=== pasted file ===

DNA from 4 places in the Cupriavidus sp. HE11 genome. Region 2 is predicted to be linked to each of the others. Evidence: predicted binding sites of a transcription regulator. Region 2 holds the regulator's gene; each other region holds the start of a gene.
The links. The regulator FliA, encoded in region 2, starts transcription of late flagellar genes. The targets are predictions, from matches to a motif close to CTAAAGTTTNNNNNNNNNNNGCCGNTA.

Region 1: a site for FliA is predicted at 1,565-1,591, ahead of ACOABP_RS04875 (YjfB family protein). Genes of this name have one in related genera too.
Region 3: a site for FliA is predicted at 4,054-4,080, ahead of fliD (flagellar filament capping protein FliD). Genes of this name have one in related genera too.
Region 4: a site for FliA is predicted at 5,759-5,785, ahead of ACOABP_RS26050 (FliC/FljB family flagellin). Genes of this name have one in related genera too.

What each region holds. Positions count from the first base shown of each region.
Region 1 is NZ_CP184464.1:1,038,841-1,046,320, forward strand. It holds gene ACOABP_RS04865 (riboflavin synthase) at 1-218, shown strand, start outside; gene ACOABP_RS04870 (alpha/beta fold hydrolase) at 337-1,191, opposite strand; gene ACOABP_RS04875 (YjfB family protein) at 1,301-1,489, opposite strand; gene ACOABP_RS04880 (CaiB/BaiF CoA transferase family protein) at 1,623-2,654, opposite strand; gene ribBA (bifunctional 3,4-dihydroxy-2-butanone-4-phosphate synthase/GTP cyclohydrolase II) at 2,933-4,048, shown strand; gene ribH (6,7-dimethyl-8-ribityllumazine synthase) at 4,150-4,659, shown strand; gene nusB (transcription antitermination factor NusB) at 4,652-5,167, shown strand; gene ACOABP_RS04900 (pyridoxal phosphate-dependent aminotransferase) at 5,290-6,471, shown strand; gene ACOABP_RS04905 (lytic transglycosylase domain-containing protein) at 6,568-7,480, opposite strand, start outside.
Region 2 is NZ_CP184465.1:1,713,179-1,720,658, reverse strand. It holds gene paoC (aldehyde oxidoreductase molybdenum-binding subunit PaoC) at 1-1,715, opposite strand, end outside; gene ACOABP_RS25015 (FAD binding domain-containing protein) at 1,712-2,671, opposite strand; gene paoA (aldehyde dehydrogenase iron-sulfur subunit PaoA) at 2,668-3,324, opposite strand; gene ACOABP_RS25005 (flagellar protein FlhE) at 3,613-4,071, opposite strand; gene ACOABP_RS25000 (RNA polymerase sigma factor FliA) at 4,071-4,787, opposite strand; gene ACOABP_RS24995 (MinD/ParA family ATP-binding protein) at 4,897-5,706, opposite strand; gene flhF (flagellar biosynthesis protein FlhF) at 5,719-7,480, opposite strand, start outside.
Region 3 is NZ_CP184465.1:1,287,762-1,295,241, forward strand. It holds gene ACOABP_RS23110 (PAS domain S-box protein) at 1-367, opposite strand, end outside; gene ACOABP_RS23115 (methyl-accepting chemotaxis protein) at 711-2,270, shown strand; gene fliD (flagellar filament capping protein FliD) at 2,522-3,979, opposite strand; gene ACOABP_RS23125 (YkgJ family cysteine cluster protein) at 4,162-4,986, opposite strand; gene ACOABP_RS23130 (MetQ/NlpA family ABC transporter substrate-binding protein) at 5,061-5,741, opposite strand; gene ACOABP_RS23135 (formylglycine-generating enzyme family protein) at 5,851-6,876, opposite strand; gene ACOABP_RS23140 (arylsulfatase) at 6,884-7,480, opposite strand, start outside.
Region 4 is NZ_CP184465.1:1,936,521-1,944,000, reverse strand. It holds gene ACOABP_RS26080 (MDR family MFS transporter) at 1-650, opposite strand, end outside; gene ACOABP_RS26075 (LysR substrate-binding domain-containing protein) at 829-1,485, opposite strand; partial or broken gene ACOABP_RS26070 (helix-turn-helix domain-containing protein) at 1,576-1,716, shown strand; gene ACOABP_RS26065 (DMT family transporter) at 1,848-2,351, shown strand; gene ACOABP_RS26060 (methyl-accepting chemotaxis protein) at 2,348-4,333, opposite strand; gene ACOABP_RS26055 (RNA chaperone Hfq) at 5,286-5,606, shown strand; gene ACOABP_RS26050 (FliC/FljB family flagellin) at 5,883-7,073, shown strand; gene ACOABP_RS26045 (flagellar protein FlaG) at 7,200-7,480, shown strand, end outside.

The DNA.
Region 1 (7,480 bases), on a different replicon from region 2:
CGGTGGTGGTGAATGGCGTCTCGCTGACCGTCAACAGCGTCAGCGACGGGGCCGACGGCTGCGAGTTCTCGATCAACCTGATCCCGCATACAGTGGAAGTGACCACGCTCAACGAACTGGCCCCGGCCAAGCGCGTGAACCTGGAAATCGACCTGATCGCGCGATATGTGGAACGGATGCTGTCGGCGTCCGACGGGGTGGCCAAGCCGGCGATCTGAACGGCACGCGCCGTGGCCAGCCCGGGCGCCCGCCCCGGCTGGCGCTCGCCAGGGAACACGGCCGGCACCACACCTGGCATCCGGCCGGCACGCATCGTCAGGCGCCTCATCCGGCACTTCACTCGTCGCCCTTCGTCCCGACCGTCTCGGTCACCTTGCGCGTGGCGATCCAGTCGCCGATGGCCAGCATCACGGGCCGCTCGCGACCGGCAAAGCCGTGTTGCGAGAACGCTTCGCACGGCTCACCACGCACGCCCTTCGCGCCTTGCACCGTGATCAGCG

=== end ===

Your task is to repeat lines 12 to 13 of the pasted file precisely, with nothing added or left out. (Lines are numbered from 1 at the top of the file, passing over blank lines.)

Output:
Region 1 (7,480 bases), on a different replicon from region 2:
CGGTGGTGGTGAATGGCGTCTCGCTGACCGTCAACAGCGTCAGCGACGGGGCCGACGGCTGCGAGTTCTCGATCAACCTGATCCCGCATACAGTGGAAGTGACCACGCTCAACGAACTGGCCCCGGCCAAGCGCGTGAACCTGGAAATCGACCTGATCGCGCGATATGTGGAACGGATGCTGTCGGCGTCCGACGGGGTGGCCAAGCCGGCGATCTGAACGGCACGCGCCGTGGCCAGCCCGGGCGCCCGCCCCGGCTGGCGCTCGCCAGGGAACACGGCCGGCACCACACCTGGCATCCGGCCGGCACGCATCGTCAGGCGCCTCATCCGGCACTTCACTCGTCGCCCTTCGTCCCGACCGTCTCGGTCACCTTGCGCGTGGCGATCCAGTCGCCGATGGCCAGCATCACGGGCCGCTCGCGACCGGCAAAGCCGTGTTGCGAGAACGCTTCGCACGGCTCACCACGCACGCCCTTCGCGCCTTGCACCGTGATCAGCG